“Well written” or “Well-written”? Learn If “Well written” Is Hyphenated

Well written or well-written is the question we’ll cover today. Hyphenation rules are easy to understand, and hyphenated words are all over the place in English. The quicker you can understand the rules, the better an understanding you’ll have overall! So, is well written hyphenated?

Well Written Or Well-Written – Hyphenated Or Not?

When we discuss the well written hyphen rule, it’s important to know whether there’s a noun or object present in a clause to modify. We use “well-written” when we’re modifying a noun or object directly after the word. We use “well written” without a hyphen when there isn’t a noun or object in the sentence. It becomes its own phrase noun at the end of a clause if this is the case.

Examples Of When To Use “Well Written”

It’s all well and good as telling you how the hyphenation rules work, but it’s not going to help much until we can put them into practice. So, let’s have a quick look through some examples of how to use well written vs well-written. We’ll start with the unhyphenated version. As we said above, we use this version when we’re not modifying a noun or object directly after the word.

  • This article is well written.
  • My resumé is well written.
  • That email was really well written.
  • My English teacher told me my homework was well written.
  • I only like books that are well written.

Examples Of When To Use “Well-Written”

Now we’ll check out the hyphenated version. We use “well-written” when we’re modifying a noun or object in the sentence. This will become more obvious when we get through a few examples, and you’ll see what we mean about the objects present.

  • This is a well-written book.
  • My boss said I have a well-written CV.
  • I’m reading a well-written novel.
  • That’s a well-written journal.
  • We found a well-written manuscript.

Is Well Written Hyphenated AP Style?

Following on from above, we can use the AP stylebook guidelines to help us figure out when to use well-written or well written. With the AP stylebook, we learn that hyphens are used to connect two or more closely linked words together. This connection helps the reader to understand more about what they’re seeing. We keep words unhyphenated when they’re not closely linked and don’t need to modify a noun or object.

Should I Capitalize “Written” In The Word “Well-Written”?

If hyphenation rules have got you scratching your head, just wait until we add title capitalization rules on top. Learning how to capitalize your title is a difficult thing in itself, but it all comes down to personal preference. There are three main styles to choose from, and each style capitalizes hyphenated words slightly differently from the last.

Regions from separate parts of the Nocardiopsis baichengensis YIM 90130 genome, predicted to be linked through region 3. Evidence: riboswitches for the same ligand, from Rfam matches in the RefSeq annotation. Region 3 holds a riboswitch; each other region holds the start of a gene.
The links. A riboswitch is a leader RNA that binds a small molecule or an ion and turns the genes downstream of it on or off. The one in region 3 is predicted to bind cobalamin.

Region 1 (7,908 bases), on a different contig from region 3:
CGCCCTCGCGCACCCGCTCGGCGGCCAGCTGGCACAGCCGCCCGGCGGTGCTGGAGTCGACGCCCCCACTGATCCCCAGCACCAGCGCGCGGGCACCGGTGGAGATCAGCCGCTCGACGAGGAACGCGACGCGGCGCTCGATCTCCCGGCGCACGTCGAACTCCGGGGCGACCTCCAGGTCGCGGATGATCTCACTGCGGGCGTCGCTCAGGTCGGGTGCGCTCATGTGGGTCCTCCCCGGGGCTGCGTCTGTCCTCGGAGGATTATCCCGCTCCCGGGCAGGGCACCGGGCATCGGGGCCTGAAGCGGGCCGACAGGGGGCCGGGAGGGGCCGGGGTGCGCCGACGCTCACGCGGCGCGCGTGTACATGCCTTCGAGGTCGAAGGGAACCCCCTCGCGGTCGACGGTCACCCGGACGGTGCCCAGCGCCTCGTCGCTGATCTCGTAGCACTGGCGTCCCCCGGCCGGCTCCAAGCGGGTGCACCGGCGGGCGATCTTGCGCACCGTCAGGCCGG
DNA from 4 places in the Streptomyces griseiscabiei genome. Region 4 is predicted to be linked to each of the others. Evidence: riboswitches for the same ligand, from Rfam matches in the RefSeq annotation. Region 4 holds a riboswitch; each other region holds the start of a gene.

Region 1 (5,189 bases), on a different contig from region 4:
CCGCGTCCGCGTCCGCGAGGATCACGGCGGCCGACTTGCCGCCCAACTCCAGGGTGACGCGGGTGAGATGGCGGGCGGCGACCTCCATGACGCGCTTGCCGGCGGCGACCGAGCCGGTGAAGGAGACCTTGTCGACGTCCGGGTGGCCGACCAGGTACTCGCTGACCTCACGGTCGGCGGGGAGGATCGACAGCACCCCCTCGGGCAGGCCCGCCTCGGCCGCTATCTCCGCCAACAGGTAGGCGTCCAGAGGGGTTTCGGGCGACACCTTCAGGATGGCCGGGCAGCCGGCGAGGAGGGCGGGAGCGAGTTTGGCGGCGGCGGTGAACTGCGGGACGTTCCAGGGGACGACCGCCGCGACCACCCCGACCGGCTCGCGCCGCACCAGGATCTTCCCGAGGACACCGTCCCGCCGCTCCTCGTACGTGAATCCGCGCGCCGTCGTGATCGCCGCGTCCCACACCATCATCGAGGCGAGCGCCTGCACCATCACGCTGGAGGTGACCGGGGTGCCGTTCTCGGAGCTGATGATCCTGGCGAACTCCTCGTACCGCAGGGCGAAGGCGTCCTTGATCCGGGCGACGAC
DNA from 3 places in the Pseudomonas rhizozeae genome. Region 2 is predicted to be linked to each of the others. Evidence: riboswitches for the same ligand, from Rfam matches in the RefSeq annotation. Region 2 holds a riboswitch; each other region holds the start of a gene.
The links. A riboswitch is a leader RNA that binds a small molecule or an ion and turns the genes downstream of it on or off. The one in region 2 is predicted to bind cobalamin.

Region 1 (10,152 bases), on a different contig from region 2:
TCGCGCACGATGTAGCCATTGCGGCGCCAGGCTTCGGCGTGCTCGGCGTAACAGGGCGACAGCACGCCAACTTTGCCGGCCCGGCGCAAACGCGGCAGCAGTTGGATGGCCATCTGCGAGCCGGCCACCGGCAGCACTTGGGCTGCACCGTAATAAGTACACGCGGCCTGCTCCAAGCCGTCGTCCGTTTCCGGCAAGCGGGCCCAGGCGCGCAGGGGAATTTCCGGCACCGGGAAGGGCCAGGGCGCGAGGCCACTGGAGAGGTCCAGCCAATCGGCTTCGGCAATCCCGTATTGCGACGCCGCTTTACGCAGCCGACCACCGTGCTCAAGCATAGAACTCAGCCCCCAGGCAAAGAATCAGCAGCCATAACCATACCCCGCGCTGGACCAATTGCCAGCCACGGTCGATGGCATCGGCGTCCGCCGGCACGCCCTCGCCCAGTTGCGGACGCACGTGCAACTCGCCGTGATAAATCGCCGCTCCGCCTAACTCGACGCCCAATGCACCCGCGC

The first style capitalizes the first word and only proper nouns after that. It’s the most outdated form of capitalization, but it leaves both words in “well-written” lower case. The second style is capitalizing every word in a title except for shorter words like prepositions, conjunctions, and articles. In this case, “well” is capitalized as it contains the first letter, but “written” is not, as it counts as the same word.

The final style is to capitalize every word in the title no matter what. This means that both words in “well-written” are capitalized, even though they’re recognized as one word.

Alternatives To “Well Written”

If you’re still not quite grasping the well written hyphen rule, don’t worry! We’ve got you covered with some alternatives that might help you. You can use these in place of saying or writing “well-written” so you can avoid the hyphen rule altogether. They have the same meaning; they just don’t need a hyphen.

  • absorbing
  • eloquent
  • enjoyable
  • gripping
  • fascinating

Quiz – Well Written Or Well-Written?

Let’s finish with a quiz to see what you’ve learned about the hyphenation rules associated with “well-written.” We’ll include the answers at the end for you to compare against and see how you do.

  1. These articles are incredibly (A. well written / B. well-written).
  2. They say I’m a (A. well written / B. well-written) author.
  3. You send (A. well written / B. well-written) emails.
  4. My boss says he’s (A. well written / B. well-written).
  5. That’s a (A. well written / B. well-written) sign.

Quiz Answers

  1. A
  2. B
  3. B
  4. A
  5. B